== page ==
“The arrival of HTC Hero and the Android platform to Sprint’s network is an important milestone for our customers and the U.S. wireless industry,” said Kevin Packingham, senior vice president of product development for Sprint. “With the dependability and coverage of Sprint’s 3G network, HTC Hero users will appreciate a much better experience than is possible now with any other Android phone operating in the United States. They will enjoy the robust potential to personalize their wireless experience as well as the best value in wireless with a Simply Everything plan from Sprint.”
“Sprint and HTC are helping to drive openness and innovation in the mobile industry with the introduction of the Android-powered HTC Hero,” said Andy Rubin, vice president, mobile platforms at Google. “As the world’s first truly open mobile platform built with the Internet in mind, Android provides to consumers the same Internet services they have become accustomed to on their desktop PC. Offering access to thousands of applications, a suite of Google services, and unique personalization features, the HTC Hero offers a compelling mobile experience.”
The HTC Hero will be an EVDO Rev. A device and will feature built-in synchronization support of Google Search, Google Maps, Gmail, and YouTube as well access to additional applications that are available from the Android Market.
Beginning on Oct. 11, customers will be able to purchase HTC Hero through all Sprint retail channels including Web (www.sprint.com), Telesales (1-800-SPRINT1) and our national retail partner Best Buy for $179.99 (excluding taxes) after a $50 instant savings and a $100 mail-in rebate with a two-year service agreement. Pre-registration begins today at www.sprint.com/hero.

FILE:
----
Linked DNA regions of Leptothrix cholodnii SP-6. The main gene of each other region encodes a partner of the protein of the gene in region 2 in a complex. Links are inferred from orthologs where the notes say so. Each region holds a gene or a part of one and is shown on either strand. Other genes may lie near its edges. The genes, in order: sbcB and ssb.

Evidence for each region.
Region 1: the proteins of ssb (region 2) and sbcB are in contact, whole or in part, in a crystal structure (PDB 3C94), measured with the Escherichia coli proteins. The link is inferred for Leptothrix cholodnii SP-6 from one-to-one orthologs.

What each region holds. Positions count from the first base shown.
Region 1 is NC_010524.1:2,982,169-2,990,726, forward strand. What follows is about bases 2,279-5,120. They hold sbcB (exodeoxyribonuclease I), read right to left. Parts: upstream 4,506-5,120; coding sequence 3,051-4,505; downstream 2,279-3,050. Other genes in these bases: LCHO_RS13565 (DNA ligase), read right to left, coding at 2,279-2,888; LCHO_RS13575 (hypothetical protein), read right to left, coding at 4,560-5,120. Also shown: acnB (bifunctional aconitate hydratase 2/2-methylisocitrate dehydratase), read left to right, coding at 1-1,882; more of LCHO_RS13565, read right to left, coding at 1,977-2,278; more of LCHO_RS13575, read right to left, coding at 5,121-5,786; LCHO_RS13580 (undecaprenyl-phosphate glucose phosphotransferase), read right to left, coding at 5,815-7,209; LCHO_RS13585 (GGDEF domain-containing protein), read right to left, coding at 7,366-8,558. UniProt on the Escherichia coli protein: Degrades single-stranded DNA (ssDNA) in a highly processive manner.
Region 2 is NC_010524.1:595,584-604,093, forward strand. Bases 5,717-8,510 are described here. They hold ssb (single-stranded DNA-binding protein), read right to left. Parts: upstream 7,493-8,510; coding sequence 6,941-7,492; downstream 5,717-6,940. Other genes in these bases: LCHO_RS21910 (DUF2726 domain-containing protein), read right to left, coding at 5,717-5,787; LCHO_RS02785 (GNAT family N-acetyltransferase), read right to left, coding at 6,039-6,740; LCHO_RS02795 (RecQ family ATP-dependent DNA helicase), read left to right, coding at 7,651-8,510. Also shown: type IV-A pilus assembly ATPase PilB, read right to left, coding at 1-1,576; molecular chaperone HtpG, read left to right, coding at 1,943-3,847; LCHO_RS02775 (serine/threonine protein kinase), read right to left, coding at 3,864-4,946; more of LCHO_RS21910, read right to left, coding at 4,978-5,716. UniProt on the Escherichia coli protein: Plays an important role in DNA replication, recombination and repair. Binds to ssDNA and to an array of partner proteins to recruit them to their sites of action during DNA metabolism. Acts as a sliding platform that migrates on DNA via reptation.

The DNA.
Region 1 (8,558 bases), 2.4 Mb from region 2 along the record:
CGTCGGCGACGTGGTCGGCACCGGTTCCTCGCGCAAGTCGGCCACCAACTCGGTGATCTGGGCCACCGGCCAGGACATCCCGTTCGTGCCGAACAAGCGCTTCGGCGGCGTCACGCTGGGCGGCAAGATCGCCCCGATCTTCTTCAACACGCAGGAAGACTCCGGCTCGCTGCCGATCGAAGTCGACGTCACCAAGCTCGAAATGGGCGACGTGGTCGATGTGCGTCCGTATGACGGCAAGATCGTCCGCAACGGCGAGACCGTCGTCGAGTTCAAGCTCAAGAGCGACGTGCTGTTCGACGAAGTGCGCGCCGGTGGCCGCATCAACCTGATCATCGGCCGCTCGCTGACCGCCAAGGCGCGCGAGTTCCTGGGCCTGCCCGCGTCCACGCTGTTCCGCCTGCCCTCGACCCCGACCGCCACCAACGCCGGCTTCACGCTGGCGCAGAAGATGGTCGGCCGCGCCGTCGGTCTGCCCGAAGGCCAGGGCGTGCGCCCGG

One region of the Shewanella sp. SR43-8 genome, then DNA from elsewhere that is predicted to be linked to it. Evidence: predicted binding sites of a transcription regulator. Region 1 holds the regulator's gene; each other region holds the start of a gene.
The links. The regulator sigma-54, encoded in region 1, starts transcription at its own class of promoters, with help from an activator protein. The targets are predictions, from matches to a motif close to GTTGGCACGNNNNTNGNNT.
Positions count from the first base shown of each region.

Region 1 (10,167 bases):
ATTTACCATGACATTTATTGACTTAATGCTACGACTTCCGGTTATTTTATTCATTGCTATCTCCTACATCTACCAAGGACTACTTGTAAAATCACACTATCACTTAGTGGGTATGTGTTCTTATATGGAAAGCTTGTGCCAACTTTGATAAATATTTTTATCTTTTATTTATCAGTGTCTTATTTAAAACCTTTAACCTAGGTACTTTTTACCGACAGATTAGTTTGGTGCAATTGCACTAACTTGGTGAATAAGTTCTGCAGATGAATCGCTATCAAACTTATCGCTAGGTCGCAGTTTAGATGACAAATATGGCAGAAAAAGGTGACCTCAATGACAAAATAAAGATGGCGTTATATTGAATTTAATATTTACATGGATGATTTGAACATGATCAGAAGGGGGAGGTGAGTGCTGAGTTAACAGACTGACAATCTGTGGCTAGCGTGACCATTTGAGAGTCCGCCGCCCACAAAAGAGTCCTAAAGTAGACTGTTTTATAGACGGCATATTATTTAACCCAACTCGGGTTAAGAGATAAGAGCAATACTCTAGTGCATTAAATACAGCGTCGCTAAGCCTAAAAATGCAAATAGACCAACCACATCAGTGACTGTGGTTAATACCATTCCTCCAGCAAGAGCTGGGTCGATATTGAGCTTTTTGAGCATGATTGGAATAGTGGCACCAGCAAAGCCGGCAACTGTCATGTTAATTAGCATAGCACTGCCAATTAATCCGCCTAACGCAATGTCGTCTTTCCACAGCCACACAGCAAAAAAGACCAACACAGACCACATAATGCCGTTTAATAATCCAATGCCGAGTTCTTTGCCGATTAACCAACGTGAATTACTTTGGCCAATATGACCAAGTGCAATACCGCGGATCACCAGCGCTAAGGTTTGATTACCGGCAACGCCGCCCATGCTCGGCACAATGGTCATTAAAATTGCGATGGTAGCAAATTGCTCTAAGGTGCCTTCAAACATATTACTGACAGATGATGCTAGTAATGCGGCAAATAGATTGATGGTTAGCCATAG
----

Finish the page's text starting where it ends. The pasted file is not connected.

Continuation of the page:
I’ve always liked the looks of HTC’s hardware, and the press photos of the Hero make it look like another cool looking phone. I’m interested to see if the Hero will come bundled with DataViz Documents To Go, my “gotta-have-it” application for smartphones. I’m also wondering how the launch of the Hero will impact sales of the Palm Pre. Echoing the comments about the Pre vs. Hero consumer showdown, I think that Palm best be getting read to get the Pre shipping on more carrier networks besides Sprint and Bell Canada (Big Red, anyone? AT&T?) sooner than later. I personally expect that the Hero and the Pre will be considered by the same group of customers who don’t want an iPhone or a BlackBerry. Worse yet, after rebates, the phones will be similarly priced and have access to many of the same Google features.